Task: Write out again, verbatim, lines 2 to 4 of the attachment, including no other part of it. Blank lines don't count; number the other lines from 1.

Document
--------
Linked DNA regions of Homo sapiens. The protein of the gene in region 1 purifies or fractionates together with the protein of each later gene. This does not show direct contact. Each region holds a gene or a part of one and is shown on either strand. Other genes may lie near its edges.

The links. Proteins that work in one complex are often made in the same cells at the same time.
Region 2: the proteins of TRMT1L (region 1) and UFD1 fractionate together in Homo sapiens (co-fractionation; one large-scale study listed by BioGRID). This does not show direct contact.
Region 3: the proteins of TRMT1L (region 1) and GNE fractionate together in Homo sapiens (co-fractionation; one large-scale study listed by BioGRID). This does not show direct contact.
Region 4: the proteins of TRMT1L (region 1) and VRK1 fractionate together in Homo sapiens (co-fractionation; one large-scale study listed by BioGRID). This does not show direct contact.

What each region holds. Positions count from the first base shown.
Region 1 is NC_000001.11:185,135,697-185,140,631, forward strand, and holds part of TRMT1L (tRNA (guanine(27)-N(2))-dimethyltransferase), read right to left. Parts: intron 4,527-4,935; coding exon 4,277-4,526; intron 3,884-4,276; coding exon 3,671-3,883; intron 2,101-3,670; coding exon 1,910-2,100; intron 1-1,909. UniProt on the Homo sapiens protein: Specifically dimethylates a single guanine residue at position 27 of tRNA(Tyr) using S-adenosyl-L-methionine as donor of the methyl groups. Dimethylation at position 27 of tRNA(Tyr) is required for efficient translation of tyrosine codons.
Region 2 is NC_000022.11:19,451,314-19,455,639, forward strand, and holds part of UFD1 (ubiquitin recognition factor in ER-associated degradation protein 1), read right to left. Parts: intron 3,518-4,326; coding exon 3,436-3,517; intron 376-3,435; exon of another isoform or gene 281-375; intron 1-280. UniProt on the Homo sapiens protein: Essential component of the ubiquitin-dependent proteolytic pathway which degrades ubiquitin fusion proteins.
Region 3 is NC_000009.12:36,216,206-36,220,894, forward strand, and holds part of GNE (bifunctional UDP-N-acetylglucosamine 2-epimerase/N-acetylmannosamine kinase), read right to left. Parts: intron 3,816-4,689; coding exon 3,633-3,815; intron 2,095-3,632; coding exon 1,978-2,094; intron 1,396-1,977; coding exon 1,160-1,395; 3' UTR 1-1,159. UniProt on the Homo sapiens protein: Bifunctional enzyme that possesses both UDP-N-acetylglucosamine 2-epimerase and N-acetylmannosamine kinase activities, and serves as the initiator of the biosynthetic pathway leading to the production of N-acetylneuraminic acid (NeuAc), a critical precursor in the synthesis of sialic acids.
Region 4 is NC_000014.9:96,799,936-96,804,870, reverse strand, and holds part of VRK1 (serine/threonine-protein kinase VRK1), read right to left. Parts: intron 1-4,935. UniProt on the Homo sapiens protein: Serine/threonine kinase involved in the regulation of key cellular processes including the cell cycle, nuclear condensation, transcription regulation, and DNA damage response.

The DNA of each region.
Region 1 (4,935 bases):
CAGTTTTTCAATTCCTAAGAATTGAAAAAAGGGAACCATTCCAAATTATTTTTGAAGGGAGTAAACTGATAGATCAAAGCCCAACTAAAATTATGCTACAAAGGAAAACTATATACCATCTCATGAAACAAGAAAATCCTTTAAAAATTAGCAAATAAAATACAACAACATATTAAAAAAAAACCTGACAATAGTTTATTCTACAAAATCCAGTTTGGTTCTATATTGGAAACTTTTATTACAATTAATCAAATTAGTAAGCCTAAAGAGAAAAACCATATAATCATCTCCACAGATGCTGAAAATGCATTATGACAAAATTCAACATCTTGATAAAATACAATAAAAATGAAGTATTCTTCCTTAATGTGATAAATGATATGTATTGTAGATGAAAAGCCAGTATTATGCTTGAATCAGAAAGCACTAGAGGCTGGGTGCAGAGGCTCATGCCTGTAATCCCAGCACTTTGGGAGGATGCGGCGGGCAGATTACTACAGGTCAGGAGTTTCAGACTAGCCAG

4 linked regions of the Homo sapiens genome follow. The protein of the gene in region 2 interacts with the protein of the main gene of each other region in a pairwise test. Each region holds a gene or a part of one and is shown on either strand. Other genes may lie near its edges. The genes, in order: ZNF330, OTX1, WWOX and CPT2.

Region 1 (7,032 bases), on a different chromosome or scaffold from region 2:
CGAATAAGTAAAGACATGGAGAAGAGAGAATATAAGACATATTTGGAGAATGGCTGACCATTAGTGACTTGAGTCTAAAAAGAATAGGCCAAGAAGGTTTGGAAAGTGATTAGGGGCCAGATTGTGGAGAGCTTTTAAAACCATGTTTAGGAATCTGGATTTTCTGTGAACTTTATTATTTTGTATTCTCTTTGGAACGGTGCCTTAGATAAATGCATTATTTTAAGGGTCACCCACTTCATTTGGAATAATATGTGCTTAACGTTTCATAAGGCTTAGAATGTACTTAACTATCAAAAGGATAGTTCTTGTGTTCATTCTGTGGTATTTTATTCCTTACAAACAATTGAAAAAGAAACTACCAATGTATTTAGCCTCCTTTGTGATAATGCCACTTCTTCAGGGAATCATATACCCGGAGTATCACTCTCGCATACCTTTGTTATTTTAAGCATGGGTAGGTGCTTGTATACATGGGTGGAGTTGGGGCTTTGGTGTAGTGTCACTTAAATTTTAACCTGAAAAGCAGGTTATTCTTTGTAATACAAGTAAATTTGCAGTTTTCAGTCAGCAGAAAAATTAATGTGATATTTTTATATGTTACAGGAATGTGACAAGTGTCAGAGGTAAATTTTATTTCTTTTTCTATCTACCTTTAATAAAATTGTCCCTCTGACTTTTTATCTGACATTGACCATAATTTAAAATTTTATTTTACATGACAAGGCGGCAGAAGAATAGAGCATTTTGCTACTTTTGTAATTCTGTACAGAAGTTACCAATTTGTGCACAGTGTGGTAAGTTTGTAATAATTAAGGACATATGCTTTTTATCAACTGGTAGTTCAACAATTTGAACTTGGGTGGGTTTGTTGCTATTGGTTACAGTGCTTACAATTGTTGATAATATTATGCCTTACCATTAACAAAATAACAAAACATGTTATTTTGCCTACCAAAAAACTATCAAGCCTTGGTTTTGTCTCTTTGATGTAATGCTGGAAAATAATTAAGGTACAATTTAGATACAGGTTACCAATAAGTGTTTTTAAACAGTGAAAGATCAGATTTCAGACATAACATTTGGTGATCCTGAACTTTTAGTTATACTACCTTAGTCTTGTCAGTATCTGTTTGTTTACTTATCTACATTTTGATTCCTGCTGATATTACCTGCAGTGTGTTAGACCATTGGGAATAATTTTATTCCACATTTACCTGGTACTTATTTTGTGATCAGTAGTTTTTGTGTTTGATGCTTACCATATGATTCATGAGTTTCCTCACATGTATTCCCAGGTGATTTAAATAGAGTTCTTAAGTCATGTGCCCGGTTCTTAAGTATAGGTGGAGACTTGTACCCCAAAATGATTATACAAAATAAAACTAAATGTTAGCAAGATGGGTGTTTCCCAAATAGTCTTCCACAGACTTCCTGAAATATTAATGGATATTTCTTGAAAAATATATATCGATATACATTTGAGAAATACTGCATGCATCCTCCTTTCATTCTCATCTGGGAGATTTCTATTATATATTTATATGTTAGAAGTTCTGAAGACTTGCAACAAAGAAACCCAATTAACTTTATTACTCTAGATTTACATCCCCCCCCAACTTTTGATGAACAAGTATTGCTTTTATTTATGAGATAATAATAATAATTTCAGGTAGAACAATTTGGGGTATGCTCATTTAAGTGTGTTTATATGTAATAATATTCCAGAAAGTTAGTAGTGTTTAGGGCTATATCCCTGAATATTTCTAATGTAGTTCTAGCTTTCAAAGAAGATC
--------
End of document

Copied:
The links. Proteins that work in one complex are often made in the same cells at the same time.
Region 2: the proteins of TRMT1L (region 1) and UFD1 fractionate together in Homo sapiens (co-fractionation; one large-scale study listed by BioGRID). This does not show direct contact.
Region 3: the proteins of TRMT1L (region 1) and GNE fractionate together in Homo sapiens (co-fractionation; one large-scale study listed by BioGRID). This does not show direct contact.